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To be the second best in the world at anything is an accomplishment few in the world will ever experience. While such a distinction would be thrilling and incredible for most people, being the world's second-best can sting when you've previously sat in the top spot. That's the case for UFC Fight Night headliner Max Holloway, who takes on Arnold Allen on Saturday night.

For nearly a decade, dating back to his August 2013 fight with Conor McGregor, only one man has been able to defeat Holloway in a featherweight bout. That man, UFC featherweight champion Alexander Volkanovski, has defeated Holloway not once, not twice, but three times as he firmly established himself as the best 145-pound fighter on the planet.

When not in the cage with Volkanovski, Holloway is still the same terror he always has been for other featherweights. Against Calvin Kattar, Holloway landed a record 445 significant strikes. He followed that up with an impressive decision win over Yair Rodriguez, a fighter who would win the interim featherweight title two fights later and is set to challenge Volkanovski in July.

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The situation has put Holloway into a strange place in the sport. A featherweight arguably better than everyone on the planet but with no real path to another title shot. Holloway is too good to be seen as a gatekeeper, yet that's essentially his function against fighters like Allen.

If Allen can defeat Holloway it proves he is an elite fighter and will all but certainly receive a title shot after Volkanovski and Rodriguez unify their two versions of the featherweight championship. If Holloway beats Allen, though? It's on to the next fight against another top fighter. There's no prize in the near future for Holloway, just the thrill of the fight.

In a recent interview with ESPN, Holloway said he still thinks he's a better fighter than Volkanovski because he has to think that.

"Yes, I do believe I am a better fighter than Alexander Volkanovki," Holloway said. "If I didn't believe I was a better fighter than him, then why I am fighting in the same weight class as the guy? Ask anybody. Ask anybody who has lost to anybody, 'Do you think you are a better fighter than this guy?' Of course, they are going to say yes, because once we start saying no, once you get the acceptance that this guy might be better than me, then you don't belong, and you should retire. Guys don't understand that."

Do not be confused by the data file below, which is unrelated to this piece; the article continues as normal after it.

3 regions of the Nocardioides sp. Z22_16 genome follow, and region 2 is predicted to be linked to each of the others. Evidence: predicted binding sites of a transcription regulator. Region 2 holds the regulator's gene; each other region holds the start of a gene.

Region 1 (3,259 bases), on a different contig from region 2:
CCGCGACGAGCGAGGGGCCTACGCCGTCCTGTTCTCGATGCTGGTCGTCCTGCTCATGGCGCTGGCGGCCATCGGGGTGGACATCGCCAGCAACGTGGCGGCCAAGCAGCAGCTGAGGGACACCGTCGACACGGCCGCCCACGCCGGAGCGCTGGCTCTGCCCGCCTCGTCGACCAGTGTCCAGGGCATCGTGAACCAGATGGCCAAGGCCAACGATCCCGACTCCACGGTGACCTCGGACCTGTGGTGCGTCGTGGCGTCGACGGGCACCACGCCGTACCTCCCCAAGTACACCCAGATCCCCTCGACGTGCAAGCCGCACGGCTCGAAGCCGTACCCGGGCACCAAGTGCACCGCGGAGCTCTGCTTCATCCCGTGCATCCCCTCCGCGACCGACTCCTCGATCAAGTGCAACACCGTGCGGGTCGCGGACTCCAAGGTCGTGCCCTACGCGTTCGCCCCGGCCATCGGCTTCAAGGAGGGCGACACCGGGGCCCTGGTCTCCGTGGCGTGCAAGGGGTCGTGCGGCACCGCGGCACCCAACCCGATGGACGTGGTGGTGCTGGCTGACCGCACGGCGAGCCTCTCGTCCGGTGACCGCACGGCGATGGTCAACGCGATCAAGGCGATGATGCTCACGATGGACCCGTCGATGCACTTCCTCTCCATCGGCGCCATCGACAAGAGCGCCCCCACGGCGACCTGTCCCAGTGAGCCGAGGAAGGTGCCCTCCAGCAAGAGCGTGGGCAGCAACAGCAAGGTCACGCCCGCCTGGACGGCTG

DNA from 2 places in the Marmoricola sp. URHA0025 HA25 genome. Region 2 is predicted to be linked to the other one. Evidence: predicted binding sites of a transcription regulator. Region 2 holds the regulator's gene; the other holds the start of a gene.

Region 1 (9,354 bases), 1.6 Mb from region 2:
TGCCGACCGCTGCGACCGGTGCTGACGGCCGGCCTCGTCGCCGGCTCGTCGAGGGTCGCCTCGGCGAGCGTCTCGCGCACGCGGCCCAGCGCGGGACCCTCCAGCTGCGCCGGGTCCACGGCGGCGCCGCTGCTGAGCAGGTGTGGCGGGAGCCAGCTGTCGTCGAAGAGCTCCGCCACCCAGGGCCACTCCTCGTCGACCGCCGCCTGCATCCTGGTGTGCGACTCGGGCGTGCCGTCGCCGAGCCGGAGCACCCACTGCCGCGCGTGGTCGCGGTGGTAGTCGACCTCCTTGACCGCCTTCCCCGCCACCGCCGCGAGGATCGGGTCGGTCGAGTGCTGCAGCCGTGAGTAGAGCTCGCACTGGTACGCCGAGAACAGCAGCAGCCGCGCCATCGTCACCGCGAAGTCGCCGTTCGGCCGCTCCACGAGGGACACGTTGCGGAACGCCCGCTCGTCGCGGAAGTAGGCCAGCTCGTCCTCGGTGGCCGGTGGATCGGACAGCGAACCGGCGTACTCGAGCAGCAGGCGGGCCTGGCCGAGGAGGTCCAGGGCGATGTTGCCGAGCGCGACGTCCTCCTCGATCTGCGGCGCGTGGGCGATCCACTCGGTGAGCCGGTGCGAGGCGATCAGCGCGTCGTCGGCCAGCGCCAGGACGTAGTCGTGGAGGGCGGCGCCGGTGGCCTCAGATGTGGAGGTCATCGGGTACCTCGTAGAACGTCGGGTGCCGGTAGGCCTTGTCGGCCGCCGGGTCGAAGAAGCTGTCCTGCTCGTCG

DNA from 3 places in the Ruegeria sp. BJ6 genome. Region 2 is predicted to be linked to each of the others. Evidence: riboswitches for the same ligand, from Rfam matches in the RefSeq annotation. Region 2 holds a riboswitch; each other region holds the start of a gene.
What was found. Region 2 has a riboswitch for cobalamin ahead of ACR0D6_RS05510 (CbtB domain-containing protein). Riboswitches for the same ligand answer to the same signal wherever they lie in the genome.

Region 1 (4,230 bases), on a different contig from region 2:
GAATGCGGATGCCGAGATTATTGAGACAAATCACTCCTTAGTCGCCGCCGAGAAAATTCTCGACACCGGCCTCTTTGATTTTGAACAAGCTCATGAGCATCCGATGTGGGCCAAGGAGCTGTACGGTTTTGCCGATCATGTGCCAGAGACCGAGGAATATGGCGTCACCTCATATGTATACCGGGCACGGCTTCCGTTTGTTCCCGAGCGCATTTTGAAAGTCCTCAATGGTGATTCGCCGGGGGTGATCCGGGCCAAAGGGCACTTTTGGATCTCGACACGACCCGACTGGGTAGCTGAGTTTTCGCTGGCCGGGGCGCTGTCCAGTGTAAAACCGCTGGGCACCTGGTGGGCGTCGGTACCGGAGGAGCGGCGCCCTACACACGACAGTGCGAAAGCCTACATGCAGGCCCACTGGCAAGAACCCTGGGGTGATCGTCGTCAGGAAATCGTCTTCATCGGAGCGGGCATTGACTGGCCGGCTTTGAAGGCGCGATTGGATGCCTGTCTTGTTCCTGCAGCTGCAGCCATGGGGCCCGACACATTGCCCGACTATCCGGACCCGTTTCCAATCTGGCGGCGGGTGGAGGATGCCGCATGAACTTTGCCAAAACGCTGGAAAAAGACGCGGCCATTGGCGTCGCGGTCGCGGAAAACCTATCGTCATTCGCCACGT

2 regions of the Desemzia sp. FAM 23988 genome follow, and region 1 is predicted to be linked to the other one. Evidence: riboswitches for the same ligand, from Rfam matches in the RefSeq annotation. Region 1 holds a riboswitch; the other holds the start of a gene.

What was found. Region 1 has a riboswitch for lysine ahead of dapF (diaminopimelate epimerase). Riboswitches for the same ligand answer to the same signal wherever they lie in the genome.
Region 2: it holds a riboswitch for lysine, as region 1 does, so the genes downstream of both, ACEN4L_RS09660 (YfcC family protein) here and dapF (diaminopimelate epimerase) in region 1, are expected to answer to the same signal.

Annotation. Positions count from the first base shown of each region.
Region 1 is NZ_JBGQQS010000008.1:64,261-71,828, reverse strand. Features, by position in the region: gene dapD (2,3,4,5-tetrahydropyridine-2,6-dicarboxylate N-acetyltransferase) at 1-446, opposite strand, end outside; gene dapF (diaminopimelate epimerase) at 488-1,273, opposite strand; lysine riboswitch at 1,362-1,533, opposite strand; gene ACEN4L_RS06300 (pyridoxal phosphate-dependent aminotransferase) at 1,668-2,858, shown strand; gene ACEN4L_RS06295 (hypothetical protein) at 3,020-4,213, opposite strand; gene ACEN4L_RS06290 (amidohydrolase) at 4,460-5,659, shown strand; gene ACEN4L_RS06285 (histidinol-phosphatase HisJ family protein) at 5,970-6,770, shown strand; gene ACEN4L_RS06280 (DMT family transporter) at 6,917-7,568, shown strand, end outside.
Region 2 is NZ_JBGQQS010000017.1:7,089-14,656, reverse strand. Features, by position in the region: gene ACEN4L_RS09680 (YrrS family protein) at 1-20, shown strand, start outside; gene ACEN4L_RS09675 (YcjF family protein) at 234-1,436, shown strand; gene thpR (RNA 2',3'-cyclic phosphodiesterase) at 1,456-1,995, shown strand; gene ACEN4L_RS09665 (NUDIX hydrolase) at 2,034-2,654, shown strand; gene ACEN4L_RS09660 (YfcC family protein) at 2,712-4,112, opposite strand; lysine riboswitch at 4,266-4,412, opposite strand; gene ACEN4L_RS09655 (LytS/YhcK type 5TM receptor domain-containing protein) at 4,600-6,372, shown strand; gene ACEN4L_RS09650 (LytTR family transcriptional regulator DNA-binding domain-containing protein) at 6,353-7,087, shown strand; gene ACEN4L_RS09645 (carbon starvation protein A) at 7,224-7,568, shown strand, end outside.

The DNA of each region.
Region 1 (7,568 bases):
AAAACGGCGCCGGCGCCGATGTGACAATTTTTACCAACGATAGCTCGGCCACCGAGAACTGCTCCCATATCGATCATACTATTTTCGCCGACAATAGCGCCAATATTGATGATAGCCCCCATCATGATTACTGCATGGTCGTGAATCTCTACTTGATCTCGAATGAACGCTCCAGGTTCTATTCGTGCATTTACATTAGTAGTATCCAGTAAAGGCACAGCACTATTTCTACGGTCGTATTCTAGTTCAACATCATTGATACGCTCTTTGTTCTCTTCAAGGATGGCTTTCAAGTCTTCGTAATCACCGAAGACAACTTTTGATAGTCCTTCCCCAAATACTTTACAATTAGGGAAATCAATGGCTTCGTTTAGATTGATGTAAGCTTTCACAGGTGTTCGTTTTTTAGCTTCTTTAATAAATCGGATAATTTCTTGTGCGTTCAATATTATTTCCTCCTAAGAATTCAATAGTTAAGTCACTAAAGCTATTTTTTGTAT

The other strange reality of Holloway's position is how much power other men have over his opportunities.

Should Holloway remain at featherweight, he becomes a fan of other challengers by default. If Rodriguez can topple Volkanovski, Holloway gets right back in the title mix. As mentioned, Holloway already holds a win over Rodriguez, making him a sensible challenger, though Volkanovski would almost certainly be granted an immediate rematch in the event of a title loss.

The other option for some greater meaning in Holloway's career is to move to lightweight.

The last time Holloway competed at 155 was April 2019. While holding the featherweight title, Holloway moved up to face Dustin Poirier for the interim lightweight title. Poirier won a fantastic fight and Holloway returned to 145 for one more successful defense before the first meeting with Volkanovski.

There are plenty of fresh challenges and big names for Holloway to face at lightweight, which could all lead to another crack at lightweight gold. Holloway even admitted the idea was appealing while speaking to ESPN.

"For this next fight, no. But it's always tempting to go there," Holloway said. "You got killers up there and those fights excite me. We just see what happens. It's always great to go up a weight class when you got a belt around your waist so we'll see what happens. Never say never. We'll see what cards we get and we'll go from there."

Ultimately, Holloway said he believes the UFC would "force his hand" to move to lightweight if they didn't see a potential featherweight title shot in his future.

Age and durability may also be a factor moving forward -- as well as any potential move to lightweight. Holloway is only 31 years old, but with 30 fights of mileage on his body, 26 of those fights at the UFC level. In addition, over his past eight fights, Holloway has absorbed an average of 124 significant strikes. That's nearly 1,000 strikes taken since December 2018. And that punishment did start to look as though it was affecting Holloway during his most recent loss to Volkanovski. 

It's a hard thing for the former best in the world to accept a title fight may simply be out of reach in the current environment. Holloway will continue doing what he's always done, trying to knock off top contenders and become undeniable. Unfortunately, it's ultimately out of his hands.